Satellite imaging of Indus & Saraswati River

Indus river- Blue line on the left, Saraswati River- Green line on the right 
With this evidence coming to light, a new theory of the origins of Hinduism emerged. This theory suggested that the IVC as a late Vedic phenomenon and traced the beginnings of the Vedic age back to several thousands of years. It gave birth to the ancient cultural term of Saraswati-Sindhu civilization. One of the reasons the IVC was coined closely with "Vedic" was because of the evidence of town planning and architectural design that was made based on highly advanced algebraic geometry- a type that was well preserved in the Sulva Sutras, the Vedic mathematic scriptures. 

In fact, the very name of India is said to be derived from the Indus river itself. In ancient times, "India" initially referred to the region of Pakistan along the eastern banks of the Indus river. The term Indus, believed to have been derived from the Rigveda's Sanskrit word Sindhu which was also used in the book Indica which was an account of the voyage of Alexander the Great, the Greek King of the Babylonian city of ancient Mesopotamia to conquer the Indus Civilization. Judging from the name Hinduism, it could be logically interpreted as a group of ancient people living along the Indus valley practicing a set of beliefs, rituals and traditions according to ancient scriptures. The followers of this extraordinary tradition would then be referred to as Sanatana Dharma, the "Eternal Faith" or the "Eternal Way of Conduct" and would be spread throughout the whole world and embraced by more than a billion people as Hinduism. Raimon Pannikar- Alemany, a Spanish Roman Catholic priest who was also a scholar of inter-religious dialogue, through his book the Vedic Experience ( one of the finest English translation of the Vedas), reduced the major religions in the world to proportionate human years, with each 100 years of history to represent one year of human life. Viewed this way, Sikhism, the youngest faith, is just five years old. Islam, the only teenager is fourteen. Christianity just turned twenty. Buddhism, Taoism, Jainism, Confucianism are twenty-five. Shintoism, is in its late twenties. Judaism is a mature thirty-seven. Hinduism, whose birthday remains unknown, is at least eighty years old- the white bearded grandfather of living spirituality in this planet.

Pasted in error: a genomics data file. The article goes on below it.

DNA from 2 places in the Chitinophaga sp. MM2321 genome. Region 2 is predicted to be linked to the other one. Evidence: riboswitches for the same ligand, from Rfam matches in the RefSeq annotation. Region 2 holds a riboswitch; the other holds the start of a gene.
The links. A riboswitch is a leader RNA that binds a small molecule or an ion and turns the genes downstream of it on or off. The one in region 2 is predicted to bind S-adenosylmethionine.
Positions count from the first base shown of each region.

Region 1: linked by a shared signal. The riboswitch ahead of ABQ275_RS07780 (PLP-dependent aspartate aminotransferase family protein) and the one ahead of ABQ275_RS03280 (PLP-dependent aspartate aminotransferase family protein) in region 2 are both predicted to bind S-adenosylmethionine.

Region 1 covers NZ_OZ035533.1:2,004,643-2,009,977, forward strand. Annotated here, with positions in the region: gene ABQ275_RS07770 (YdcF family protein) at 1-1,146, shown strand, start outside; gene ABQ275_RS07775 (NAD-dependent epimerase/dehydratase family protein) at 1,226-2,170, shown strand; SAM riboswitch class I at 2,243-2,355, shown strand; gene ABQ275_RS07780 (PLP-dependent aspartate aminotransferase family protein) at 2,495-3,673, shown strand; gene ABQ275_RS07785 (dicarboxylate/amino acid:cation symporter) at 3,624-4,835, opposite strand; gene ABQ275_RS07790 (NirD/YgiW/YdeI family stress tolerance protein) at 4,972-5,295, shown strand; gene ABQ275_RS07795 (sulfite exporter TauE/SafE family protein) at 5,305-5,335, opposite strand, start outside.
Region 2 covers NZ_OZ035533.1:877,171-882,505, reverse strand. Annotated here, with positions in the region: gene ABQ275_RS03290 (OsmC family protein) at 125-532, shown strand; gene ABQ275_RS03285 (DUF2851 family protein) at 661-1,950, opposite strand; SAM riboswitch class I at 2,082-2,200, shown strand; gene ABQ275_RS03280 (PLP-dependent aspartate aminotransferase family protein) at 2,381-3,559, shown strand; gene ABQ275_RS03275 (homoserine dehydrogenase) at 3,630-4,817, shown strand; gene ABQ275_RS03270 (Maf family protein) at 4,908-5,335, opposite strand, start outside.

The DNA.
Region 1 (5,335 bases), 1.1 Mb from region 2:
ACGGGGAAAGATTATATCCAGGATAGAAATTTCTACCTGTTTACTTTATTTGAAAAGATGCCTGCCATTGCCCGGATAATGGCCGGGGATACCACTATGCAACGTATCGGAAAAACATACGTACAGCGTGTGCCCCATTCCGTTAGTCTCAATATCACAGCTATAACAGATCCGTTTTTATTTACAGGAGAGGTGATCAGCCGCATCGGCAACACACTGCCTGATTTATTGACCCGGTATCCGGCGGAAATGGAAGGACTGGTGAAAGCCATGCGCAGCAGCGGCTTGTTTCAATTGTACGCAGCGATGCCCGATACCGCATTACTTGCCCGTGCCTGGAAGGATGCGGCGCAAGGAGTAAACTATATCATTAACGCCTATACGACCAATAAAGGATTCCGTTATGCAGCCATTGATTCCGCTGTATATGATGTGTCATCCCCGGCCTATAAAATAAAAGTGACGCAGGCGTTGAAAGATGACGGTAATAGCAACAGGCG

Perhaps something worth mentioning here although no religious interpretations were made would be the discovery of prehistoric cave paintings at Bhimbetka, India which was discovered in 1967 but were confirmed by archaeologist as something created by man somewhere between 30,000 to 100,000 years ago. 

Cave paintings found in Bhimbetka, India

Going to the war perhaps??? 
Even after reading all this, one could never be a 100% certain if Hinduism is indeed the oldest religion in the world ; perhaps the oldest surviving one would be more apt. It would be worthy to note that the cradle of civilization probably began simultaneously in many parts of the world along large river banks most notably Tigris Euphrates, the Nile, the Indus and the Yellow River in China. Almost logically, it would be pertinent to mention that any form of cultural or archaeological documentation would represent its worth and value. 

Perhaps a bigger question worth pondering is that what if documentation of civilization has nothing to do with the religion at all. By that I mean, somethings made known to man were existent long before it was made known to man and attaching value in terms of time does not do any justice to it neither does it do anything to settle the claim of mysticism attached to Hinduism. 

1 comment:

  1. This is by far one of the best posts I have read on the roots of Hinduism. The narration is accurately brilliant. Not a dull moment between which kept my eyes glued all through.